Too smart

My wonderful husband, Rick, and I have been married for nearly 36 great years, and although we have had plenty of ups and downs throughout that time, we are a great duo. Of course, in the early years we found that it took a lot of adjusting and negotiating to bring together two very different and strong personalities, but in more recent years, we’ve kind of hit our stride. We’ve been together long enough to know each other well — what the other person likes and doesn’t like, what they need to be happy and how to make sure that happens for them. We work together as a well-oiled machine, and there’s not much need for a squeaky wheel or that proverbial grease anymore. We’ve got it pretty well figured out.

I should also mention that, as part of that negotiation, Rick has done a lot of traveling for work over these many years. Some years he has been gone up to 80% of the time, so I’ve learned to manage the farm on my own during those periods. Other times, he is in town for long stretches. I’ve come to adapt to either of these situations, and again, after all of these years we kind of know what to expect — and how to deal with it.

So I was a bit surprised recently to be finding a situation that I haven’t had to deal with for many, many years: the toilet seat was up rather than down. Now, I know that when Rick travels and stays in a hotel room, he can leave the seat in any position that he likes; but at home the “rule” that we negotiated is that he will leave the seat down. Sometimes after being gone for a while, I know he has to readjust and relearn to put the seat down when he comes home — but he does and it’s fine. It has been this way for enough decades that when I was suddenly finding myself “falling in” over and over again, I was a bit miffed — and I told him so. He, of course, apologized and promised to do better. At that point, I thought it was over.

But once again, after his most recent trip last week, I found myself falling into the toilet again during my visits to the powder room. Yes, I could look down before assuming that the seat is in place — but seriously, why would I? The seat is supposed to be down based on years and years of our agreement. I again mentioned it to Rick, who quickly denied any responsibility. Sure, I thought, who else would be leaving the seat up? He and I are the only ones here through the week. The seat certainly doesn’t put itself up! And he can’t honestly think that I am putting the seat up and then complaining about it! I was a bit peeved at his response but didn’t say anything. I figured I would catch him in the act — leaving the powder room with the seat up — so I let it go.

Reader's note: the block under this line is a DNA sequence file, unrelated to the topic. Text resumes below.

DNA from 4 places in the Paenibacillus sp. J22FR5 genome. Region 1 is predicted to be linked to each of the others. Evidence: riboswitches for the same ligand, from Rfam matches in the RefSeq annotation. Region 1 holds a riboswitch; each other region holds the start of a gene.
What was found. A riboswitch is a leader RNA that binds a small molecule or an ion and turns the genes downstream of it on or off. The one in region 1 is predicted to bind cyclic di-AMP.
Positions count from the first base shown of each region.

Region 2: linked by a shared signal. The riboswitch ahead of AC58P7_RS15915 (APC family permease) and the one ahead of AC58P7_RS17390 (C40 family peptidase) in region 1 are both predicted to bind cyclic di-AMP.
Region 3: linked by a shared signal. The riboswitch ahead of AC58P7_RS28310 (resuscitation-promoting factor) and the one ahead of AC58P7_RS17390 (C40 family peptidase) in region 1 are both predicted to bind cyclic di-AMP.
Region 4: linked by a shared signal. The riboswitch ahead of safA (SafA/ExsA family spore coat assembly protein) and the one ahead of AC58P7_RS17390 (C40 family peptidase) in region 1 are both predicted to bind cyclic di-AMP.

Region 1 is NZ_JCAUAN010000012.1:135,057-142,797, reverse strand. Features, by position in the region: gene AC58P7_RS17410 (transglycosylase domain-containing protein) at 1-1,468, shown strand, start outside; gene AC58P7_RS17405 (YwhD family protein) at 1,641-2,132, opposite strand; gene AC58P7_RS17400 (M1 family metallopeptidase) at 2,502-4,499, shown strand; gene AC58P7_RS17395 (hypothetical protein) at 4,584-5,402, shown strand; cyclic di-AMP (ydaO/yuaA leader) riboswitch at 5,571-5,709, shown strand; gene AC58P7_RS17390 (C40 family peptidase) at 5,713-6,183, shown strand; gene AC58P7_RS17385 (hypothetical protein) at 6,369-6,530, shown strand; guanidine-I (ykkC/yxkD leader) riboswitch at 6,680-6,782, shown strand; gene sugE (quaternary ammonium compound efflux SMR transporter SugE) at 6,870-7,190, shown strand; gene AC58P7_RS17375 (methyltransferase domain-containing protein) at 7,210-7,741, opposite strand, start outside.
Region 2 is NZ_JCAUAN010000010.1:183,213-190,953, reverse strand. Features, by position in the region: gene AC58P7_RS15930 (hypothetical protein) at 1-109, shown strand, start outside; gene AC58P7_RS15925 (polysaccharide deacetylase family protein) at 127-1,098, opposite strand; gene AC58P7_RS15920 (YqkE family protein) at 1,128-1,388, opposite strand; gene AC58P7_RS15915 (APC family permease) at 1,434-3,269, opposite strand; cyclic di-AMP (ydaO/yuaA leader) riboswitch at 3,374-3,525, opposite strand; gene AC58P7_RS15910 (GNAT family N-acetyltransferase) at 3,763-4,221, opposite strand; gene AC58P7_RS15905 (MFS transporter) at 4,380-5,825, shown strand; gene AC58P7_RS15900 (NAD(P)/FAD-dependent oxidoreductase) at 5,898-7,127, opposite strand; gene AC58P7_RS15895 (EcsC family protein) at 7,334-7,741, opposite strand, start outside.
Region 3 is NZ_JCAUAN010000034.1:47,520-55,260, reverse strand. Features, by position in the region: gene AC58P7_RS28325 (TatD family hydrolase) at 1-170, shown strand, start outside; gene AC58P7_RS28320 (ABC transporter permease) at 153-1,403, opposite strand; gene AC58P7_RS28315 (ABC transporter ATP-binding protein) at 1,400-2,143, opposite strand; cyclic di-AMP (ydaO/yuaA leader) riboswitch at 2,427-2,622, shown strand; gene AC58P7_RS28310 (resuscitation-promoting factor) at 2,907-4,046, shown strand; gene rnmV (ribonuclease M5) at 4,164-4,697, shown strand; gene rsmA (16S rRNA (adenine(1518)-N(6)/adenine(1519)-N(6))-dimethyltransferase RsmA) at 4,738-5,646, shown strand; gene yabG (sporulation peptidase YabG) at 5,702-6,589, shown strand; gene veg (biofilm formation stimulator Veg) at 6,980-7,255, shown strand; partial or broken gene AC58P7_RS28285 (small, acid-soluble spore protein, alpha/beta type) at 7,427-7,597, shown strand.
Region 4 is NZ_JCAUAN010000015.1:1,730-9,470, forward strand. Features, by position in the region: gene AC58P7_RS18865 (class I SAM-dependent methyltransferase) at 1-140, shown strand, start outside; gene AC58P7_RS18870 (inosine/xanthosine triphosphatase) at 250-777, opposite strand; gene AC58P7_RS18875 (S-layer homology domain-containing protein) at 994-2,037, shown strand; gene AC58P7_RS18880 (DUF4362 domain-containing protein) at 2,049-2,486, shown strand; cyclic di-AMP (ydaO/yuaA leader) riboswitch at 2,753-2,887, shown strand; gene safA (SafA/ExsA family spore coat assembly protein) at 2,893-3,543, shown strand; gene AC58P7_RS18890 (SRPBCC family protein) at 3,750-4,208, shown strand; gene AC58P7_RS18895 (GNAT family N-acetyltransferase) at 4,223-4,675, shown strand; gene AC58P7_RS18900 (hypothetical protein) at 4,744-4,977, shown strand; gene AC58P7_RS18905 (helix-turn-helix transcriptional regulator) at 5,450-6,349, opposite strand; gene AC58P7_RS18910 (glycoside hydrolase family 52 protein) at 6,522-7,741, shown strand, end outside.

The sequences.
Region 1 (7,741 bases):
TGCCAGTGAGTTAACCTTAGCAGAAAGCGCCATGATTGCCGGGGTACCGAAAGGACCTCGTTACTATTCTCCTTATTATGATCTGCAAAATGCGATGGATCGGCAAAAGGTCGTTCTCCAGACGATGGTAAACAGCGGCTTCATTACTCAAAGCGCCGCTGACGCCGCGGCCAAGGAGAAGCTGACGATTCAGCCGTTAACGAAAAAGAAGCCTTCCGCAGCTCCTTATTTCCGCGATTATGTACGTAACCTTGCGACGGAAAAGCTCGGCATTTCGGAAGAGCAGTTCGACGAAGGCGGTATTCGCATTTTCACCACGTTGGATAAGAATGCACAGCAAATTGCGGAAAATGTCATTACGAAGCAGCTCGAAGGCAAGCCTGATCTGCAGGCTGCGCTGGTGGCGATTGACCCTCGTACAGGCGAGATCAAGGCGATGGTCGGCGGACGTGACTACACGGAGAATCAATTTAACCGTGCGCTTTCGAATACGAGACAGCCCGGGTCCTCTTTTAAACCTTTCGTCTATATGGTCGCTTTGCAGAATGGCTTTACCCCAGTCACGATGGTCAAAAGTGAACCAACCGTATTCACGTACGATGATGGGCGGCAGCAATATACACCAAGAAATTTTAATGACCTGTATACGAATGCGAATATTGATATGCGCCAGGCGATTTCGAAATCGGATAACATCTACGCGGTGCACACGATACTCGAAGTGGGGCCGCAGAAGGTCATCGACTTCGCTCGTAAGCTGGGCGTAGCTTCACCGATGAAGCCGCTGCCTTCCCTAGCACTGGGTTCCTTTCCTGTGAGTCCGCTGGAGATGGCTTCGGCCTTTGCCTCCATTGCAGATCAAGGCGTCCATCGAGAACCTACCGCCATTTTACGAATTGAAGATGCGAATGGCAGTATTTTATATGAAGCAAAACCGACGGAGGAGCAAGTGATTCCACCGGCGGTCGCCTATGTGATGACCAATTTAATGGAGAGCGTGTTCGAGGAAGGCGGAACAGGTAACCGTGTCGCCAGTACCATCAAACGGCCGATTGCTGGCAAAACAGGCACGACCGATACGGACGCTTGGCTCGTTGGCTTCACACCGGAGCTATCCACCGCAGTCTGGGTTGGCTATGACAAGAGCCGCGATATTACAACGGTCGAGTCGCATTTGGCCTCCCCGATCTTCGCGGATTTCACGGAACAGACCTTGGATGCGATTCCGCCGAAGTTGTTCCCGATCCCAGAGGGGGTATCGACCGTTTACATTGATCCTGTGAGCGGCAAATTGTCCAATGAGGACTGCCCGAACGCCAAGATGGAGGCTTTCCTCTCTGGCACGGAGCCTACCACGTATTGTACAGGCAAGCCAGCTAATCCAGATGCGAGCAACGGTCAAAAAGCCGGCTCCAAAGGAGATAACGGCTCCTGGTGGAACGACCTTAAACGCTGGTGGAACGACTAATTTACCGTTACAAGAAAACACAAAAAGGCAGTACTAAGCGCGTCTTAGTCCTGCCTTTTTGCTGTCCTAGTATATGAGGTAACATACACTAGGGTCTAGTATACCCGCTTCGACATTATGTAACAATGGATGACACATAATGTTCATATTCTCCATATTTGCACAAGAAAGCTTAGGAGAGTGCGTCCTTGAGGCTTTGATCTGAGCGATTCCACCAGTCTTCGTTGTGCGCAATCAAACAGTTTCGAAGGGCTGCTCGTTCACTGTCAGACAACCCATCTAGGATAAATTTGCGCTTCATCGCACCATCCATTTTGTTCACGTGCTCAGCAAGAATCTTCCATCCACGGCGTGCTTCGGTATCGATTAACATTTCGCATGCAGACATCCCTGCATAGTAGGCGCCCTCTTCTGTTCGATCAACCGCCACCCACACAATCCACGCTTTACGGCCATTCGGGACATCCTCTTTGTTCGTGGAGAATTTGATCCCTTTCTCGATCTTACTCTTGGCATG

The funny thing was, I never did catch him in the act. In fact, the next time the seat was left up, Rick had been at work all day. He couldn’t have done it. The seat was down at lunchtime, and yet at 3:30 in the afternoon when I finished working in the barn, it was up. I now had some serious investigating to do! I put the seat back down and worked on laundry and other chores that needed to be finished, keeping an ear out for the sound of the toilet seat flipping.

It wasn’t long — and it all became clear. Two of our dogs very much like to drink out of the toilet. No matter how fresh the water in their bowls, they insist that the water in the toilet is cooler, fresher, better. When I heard the seat flip up, I quickly ran for the powder room and there stood the culprit: Chance had flipped the seat up to better access the water for a drink! Aha! Caught you!

So now I owe Rick a huge apology — which I am making here. I apologize, Honey. How was I supposed to know that our smart dogs were that smart? I know that Chance can open kitchen drawers and cabinets, pull open the freezer drawer of the refrigerator, take the lids off of trash cans — but how was I to know that he could flip up the seat in the bathrooms too? Yet, I shouldn’t have doubted you. It was obviously the dog, and not you.

And Chance, if you are smart enough to do all the things you do, you may be smart enough to read this too. You and I are going to have to negotiate this situation — I don’t like finding the seat of your “drinking fountain” flipped up! If you are smart enough to flip the seat up, you are smart enough to put it back down when you are finished. Don’t think you are off the hook for this! I’ve got my eye on you! You are just way too smart for your own good.

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